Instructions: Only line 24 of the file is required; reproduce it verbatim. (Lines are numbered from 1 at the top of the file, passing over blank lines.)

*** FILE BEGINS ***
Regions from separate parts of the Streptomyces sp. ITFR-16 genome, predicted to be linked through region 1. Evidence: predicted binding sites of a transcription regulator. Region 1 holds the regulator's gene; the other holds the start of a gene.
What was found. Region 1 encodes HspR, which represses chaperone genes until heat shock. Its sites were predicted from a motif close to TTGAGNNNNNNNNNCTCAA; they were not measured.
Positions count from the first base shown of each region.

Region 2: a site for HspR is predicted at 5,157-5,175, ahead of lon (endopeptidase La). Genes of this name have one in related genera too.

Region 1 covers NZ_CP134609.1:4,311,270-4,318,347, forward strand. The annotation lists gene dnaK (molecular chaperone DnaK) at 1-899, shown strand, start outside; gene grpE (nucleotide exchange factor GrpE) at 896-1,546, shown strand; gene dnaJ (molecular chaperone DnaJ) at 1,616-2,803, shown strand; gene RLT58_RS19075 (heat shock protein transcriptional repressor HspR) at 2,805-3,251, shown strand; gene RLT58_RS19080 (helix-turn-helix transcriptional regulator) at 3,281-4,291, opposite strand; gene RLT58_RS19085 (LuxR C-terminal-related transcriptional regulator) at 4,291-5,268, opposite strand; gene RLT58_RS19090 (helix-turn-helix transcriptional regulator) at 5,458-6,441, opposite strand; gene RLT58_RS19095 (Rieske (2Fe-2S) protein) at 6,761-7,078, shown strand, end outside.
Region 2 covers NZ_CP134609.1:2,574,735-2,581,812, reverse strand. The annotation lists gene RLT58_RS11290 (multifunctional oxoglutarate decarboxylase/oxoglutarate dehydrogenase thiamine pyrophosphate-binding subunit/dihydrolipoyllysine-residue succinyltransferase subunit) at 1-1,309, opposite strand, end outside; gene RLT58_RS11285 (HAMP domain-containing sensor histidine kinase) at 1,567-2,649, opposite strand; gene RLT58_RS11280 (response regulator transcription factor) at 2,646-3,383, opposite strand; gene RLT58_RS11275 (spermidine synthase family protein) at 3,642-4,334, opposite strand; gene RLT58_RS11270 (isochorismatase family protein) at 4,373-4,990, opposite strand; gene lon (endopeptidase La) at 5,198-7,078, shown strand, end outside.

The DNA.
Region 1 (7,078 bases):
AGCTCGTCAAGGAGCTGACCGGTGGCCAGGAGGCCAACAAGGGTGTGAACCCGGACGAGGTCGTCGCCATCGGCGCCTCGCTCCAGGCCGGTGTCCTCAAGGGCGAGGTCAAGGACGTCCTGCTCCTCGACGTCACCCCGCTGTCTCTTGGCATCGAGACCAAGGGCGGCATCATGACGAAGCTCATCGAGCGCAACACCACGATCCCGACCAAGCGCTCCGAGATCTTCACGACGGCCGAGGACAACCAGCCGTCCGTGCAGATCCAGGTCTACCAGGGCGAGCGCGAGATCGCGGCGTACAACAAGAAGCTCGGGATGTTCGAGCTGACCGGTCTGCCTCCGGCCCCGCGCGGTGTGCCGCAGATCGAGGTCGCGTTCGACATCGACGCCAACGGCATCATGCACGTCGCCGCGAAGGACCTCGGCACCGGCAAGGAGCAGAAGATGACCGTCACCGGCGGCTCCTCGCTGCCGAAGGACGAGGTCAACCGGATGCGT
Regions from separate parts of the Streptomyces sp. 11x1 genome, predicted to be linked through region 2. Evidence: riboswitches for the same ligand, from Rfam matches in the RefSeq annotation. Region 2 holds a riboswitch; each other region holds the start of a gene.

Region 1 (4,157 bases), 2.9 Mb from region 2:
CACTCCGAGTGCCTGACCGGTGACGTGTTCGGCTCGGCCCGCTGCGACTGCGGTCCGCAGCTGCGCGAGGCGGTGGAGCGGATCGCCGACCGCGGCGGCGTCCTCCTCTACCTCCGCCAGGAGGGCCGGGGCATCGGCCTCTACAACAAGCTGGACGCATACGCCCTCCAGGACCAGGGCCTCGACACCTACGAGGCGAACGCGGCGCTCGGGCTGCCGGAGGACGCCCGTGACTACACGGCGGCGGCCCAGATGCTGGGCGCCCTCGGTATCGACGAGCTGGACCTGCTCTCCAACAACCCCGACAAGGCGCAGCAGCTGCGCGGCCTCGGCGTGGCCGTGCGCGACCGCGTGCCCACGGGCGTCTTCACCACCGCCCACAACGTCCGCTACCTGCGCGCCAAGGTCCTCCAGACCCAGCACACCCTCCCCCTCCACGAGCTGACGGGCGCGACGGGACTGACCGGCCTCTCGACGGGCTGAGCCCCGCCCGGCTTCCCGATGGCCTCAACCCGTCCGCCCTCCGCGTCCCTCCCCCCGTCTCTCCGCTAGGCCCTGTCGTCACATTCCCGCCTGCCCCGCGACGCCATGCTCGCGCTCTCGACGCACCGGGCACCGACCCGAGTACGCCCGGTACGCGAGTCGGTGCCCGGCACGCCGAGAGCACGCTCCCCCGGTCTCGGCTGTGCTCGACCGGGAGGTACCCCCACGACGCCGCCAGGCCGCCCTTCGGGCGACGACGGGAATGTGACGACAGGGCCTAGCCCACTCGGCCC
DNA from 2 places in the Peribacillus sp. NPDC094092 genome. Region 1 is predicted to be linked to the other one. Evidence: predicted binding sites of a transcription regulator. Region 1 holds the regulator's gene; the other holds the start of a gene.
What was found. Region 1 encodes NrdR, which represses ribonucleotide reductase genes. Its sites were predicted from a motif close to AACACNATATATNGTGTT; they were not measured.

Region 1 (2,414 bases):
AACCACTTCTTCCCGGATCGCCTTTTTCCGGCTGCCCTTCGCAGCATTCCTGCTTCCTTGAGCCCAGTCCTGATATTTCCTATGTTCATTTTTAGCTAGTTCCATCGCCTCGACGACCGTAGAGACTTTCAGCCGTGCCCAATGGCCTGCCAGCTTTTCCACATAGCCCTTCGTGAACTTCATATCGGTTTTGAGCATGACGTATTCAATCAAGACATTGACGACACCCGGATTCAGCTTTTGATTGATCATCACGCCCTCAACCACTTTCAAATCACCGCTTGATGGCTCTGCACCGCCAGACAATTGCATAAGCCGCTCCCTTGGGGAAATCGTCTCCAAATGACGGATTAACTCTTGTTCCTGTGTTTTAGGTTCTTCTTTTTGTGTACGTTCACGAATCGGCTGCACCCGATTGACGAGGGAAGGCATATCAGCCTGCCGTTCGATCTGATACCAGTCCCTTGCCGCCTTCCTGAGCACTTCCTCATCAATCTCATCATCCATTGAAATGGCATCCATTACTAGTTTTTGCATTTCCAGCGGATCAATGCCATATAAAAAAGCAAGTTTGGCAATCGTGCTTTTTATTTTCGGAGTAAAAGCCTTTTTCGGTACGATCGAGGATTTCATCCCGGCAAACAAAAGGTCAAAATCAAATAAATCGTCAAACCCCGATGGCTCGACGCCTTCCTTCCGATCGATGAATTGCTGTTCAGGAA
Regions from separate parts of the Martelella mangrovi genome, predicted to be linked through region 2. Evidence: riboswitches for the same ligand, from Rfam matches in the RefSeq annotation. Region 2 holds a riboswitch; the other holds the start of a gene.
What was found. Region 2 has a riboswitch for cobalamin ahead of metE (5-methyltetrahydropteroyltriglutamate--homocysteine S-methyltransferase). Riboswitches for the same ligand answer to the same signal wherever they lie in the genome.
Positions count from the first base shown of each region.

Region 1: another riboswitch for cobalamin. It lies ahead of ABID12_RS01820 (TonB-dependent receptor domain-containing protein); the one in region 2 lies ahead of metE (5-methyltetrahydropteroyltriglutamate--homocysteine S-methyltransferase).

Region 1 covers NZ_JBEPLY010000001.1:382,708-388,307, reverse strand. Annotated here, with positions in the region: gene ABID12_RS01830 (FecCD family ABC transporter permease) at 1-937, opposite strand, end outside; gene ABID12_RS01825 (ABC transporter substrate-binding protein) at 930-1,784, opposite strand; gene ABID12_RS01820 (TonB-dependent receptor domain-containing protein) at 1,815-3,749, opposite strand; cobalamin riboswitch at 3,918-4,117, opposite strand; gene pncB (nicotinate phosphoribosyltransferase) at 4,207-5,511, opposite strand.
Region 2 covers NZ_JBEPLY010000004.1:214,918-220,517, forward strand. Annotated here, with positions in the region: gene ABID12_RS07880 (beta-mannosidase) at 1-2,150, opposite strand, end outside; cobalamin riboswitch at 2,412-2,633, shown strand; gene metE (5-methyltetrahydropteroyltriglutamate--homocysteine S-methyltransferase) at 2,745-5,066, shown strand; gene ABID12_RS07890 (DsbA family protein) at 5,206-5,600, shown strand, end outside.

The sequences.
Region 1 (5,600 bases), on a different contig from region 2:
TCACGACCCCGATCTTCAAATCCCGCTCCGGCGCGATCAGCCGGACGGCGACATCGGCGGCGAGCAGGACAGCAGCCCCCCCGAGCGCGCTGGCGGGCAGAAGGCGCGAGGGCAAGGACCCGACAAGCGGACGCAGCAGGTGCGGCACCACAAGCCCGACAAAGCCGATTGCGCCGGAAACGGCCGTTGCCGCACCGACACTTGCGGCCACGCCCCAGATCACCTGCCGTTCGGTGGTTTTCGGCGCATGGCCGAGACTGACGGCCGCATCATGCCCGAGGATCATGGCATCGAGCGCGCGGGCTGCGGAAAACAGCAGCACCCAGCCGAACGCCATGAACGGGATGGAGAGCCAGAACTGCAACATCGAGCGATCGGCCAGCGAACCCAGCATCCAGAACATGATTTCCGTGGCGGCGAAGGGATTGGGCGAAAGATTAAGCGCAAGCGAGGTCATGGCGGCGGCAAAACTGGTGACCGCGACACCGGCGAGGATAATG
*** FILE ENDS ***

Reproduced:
Region 1 (5,600 bases), on a different contig from region 2: